You have to draw distinctions between different kinds of setups in this regard:
a) The case when both parent company and subsidiary fall under the Supply Chain Act, but there is no decisive influence (cf. section 2 (6) Supply Chain Act) of the parent on the subsidiary.
Both enterprises must fulfil the due diligence obligations in their own business area and with regard to their direct and indirect suppliers. In principle, the obligations must be fulfilled by each enterprise separately. Independently of that, enterprises may coordinate the measures they take. For example, subsidiaries can adopt appropriate measures initiated by parent companies (e.g., policy statements/training etc.), implement them under their own responsibility, where necessary after making the necessary adjustments. This can be then presented in the required report.
Parent companies and subsidiaries must each submit their own report to the Federal Office for Economic Affairs and Export Control (Bundesamt für Wirtschaft und Ausfuhrkontrolle – BAFA). They each have to fully answer the questions in the report questionnaire. Each report must be clear as a standalone document and comprehensible on its own merits. Any adopted content that has been copied from the other report (with amendments where necessary) is permissible provided that compliance with due diligence obligations is made plausible in both enterprises. An enterprise may authorise its parent company or subsidiary to submit its report to the Federal Office for Economic Affairs and Export Control. This does not affect the responsibility of the reporting enterprise for the submission of the report. Moreover, each enterprise must publish its own report on its website.
In individual cases and for specific, definable parts of the due diligence obligations, a summary of and meaningful reference to the Supply Chain Act report of another enterprise belonging to the group may also be permissible. This might, for example, be considered with regard to the obligations of the persons responsible for the complaints procedure. In this case, too, the above-mentioned requirements must be met, i.e. the report must be clear as a standalone document and comprehensible on its own merits and compliance with due diligence obligations in the reporting enterprise must be made plausible. Any blanket references or references without a summary of the content do not meet this requirement.
If the subsidiary is also a direct supplier (cf. section 2 (7) of the Supply Chain Act) of the parent company, the parent must then also fulfil its due diligence obligations for direct suppliers with regard to that subsidiary. The subsidiary is also subject to the due diligence obligations related to direct suppliers if the parent company qualifies as a direct supplier of the subsidiary (e.g. because the parent company provides the subsidiary with goods and/or services).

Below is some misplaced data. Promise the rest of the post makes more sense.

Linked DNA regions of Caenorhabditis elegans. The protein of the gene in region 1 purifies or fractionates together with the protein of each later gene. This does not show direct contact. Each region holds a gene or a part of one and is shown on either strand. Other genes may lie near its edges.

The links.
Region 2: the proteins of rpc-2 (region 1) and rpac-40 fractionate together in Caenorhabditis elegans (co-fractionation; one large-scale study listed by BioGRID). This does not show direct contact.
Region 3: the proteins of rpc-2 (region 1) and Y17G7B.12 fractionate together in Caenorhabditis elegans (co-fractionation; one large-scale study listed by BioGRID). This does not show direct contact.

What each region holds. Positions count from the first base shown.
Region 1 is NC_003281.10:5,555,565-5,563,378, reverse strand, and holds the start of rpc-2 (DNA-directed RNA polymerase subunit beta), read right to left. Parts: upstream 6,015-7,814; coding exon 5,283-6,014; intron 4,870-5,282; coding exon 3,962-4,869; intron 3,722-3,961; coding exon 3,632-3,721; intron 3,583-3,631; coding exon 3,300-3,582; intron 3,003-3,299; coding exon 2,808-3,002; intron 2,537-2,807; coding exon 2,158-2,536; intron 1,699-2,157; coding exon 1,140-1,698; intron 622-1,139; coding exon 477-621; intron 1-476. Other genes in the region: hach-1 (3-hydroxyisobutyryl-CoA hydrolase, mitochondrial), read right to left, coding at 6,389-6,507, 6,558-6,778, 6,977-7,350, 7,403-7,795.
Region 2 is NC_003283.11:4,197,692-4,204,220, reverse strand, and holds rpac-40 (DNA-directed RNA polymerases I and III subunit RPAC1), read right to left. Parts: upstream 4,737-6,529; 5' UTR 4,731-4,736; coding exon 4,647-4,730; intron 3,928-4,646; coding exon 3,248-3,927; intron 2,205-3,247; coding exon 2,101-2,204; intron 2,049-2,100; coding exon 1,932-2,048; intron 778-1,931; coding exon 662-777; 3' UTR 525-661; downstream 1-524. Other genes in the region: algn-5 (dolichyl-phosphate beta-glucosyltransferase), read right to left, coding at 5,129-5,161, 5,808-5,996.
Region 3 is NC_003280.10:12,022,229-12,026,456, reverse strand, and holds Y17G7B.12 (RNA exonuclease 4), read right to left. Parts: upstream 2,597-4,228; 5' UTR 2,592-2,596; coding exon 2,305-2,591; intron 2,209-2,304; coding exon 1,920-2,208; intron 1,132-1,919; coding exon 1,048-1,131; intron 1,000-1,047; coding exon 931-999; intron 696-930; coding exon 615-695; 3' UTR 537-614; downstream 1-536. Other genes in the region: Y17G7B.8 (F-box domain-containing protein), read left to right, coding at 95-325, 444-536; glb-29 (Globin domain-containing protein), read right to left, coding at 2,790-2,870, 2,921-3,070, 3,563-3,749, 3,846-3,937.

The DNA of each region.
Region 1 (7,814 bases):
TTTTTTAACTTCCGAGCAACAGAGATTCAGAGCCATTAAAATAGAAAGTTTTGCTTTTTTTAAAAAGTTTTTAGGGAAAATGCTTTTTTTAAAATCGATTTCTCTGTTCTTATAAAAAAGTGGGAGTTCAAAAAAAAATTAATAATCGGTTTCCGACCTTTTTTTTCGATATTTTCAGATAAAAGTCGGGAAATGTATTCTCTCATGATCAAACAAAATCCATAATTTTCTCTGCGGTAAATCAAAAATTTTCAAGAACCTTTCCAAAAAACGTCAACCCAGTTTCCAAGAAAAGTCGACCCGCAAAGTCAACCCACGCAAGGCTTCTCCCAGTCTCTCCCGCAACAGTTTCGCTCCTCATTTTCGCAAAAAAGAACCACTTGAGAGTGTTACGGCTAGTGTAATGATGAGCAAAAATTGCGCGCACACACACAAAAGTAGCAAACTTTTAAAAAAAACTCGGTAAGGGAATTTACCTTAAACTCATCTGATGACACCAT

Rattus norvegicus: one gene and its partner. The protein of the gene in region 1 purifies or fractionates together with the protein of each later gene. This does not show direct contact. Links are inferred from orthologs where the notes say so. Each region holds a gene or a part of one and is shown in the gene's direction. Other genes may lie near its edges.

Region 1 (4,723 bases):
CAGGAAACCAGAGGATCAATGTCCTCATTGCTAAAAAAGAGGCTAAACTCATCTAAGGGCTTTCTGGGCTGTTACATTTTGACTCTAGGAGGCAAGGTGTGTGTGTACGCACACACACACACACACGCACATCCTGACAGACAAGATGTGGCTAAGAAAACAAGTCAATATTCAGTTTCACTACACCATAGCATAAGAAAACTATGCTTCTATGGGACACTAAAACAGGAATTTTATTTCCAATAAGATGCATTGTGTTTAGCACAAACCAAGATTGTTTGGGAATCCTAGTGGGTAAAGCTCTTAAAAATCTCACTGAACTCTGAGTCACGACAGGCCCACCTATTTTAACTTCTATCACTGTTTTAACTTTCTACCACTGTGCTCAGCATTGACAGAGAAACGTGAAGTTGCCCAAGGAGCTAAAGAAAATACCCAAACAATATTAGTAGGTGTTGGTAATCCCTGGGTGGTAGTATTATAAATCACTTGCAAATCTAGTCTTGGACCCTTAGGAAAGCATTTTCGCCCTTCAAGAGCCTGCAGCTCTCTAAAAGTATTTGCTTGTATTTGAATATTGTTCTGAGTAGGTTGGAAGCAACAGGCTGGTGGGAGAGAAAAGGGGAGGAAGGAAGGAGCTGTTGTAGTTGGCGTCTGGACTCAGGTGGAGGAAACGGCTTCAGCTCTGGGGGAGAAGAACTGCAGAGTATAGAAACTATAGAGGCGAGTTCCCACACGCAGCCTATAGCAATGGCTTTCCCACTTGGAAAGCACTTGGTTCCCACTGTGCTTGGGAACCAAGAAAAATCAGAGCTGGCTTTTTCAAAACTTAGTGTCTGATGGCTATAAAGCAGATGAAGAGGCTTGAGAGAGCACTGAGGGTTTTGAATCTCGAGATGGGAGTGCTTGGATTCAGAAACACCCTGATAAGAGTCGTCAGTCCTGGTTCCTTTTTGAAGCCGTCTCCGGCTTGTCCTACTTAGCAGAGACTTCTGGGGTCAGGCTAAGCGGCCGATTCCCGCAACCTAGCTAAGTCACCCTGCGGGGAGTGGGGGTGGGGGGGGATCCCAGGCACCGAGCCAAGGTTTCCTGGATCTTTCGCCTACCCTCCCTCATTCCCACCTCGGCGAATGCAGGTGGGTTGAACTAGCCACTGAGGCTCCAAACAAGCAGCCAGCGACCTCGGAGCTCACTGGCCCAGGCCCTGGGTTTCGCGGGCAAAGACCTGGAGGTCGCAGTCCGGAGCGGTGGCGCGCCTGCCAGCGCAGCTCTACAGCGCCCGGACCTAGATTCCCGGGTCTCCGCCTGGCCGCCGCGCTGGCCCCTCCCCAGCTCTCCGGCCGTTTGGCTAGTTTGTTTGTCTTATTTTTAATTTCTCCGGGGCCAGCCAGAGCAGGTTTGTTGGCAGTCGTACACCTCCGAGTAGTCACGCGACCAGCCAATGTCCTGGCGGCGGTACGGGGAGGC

b) The case when both parent company and subsidiary fall under the Supply Chain Act, but there is decisive influence (cf. section 2 (6) Supply Chain Act) of the parent on the subsidiary.
The parent company must meet the due diligence obligations in its own business area and with regard to direct and indirect suppliers. This also includes the business area and suppliers of the subsidiary (cf. section 2 (6) of the Supply Chain Act). The responsibility covers the subsidiary’s commercial activities concerning the manufacture and exploitation of products or the provision of services. It does not matter whether a subsidiary supplies its products or services to the parent company or whether it sells them to third parties.
The parent company is responsible for the establishment of an appropriate and effective risk management and the appropriate and effective fulfilment of due diligence obligations in its own business area (also in business areas attributed in accordance with section 2 (6) sentence 3 of the Supply Chain Act). The own business area thus also extends to the subsidiary on which the parent company exercises a decisive influence. It is at the discretion of the parent company whether and to what extent the risk management or due diligence processes of a subsidiary are established mainly at the level of the parent or the subsidiary. That means: the parent company can either
- centralise risk management or due diligence processes, i.e. define processes and measures, roll them out to the subsidiary and then limit itself to a monitoring function, i.e. supervise the implementation of the processes and measures by the subsidiary;
- or opt for a more decentralised implementation, i.e. exercise its power to issue instructions to oblige the subsidiary to independently lay down and implement measures and processes for the implementation and monitoring of due diligence obligations.
Regardless of any activities and instructions of the parent company, however, the subsidiary itself always remains responsible for ensuring that risk management and due diligence obligations are implemented and fulfilled in its own business area and with regard to its suppliers.
As part of the reporting obligation, the parent company and subsidiary must each submit a separate report to the Federal Office for Economic Affairs and Export Control. They each have to fully answer the questions in the report questionnaire. Each report must be clear as a standalone document and comprehensible on its own merits. Any adopted content that has been copied from the other report (with amendments where necessary) is permissible provided that compliance with due diligence obligations is made plausible in both enterprises. An enterprise may authorise its parent company or subsidiary to submit its report to the Federal Office for Economic Affairs and Export Control. This does not affect the responsibility of the reporting enterprise for the submission of the report. Moreover, each enterprise must publish its own report on its website.